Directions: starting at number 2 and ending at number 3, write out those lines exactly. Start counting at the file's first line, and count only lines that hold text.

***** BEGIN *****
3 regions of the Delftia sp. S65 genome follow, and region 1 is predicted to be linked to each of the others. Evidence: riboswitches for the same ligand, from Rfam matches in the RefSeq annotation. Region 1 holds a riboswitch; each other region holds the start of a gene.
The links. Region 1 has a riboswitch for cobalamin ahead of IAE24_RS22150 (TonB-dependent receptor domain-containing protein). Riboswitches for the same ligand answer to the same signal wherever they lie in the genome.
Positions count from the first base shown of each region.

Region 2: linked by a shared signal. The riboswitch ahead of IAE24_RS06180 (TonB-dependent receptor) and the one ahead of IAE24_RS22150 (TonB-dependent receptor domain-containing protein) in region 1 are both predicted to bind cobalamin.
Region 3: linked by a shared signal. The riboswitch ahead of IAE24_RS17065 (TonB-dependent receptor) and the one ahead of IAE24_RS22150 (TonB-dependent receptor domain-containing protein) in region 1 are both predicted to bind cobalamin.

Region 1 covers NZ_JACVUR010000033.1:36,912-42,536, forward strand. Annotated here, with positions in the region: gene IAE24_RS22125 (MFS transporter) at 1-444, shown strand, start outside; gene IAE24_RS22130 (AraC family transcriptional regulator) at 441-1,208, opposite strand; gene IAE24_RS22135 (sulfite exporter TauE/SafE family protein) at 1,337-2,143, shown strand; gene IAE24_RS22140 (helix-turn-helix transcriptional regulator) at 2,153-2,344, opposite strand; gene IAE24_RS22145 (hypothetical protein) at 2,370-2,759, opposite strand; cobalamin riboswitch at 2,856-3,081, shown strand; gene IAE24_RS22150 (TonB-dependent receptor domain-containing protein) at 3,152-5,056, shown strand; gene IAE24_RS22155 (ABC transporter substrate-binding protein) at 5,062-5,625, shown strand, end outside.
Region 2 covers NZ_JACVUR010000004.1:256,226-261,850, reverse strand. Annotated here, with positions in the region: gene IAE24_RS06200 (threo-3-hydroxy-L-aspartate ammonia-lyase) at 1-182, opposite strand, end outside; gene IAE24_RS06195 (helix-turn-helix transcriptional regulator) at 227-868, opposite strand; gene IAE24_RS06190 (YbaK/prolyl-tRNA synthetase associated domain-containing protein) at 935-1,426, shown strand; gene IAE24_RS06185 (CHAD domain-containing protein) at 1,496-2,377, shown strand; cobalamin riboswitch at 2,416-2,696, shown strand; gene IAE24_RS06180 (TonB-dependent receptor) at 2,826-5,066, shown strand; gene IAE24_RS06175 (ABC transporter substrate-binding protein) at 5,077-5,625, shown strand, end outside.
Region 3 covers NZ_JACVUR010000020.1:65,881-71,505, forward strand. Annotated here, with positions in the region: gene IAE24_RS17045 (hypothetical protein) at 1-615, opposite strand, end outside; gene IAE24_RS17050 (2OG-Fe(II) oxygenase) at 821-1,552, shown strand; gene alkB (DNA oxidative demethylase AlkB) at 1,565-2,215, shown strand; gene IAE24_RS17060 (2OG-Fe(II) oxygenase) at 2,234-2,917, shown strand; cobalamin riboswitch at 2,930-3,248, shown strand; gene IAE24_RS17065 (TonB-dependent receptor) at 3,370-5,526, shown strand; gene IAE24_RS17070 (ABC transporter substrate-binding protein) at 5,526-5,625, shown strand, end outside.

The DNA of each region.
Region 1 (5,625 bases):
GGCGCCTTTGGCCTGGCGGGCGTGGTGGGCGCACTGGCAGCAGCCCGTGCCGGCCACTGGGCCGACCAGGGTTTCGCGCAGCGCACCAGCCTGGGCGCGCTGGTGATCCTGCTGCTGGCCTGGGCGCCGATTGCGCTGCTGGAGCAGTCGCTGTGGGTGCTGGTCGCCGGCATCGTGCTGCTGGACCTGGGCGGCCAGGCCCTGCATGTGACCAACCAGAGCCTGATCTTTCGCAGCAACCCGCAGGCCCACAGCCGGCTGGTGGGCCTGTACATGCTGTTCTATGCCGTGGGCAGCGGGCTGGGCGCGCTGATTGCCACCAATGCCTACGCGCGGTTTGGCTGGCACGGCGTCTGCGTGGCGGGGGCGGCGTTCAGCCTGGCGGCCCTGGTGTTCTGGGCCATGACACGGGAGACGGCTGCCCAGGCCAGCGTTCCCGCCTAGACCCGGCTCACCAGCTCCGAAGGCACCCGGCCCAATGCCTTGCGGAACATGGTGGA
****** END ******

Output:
The links. Region 1 has a riboswitch for cobalamin ahead of IAE24_RS22150 (TonB-dependent receptor domain-containing protein). Riboswitches for the same ligand answer to the same signal wherever they lie in the genome.
Positions count from the first base shown of each region.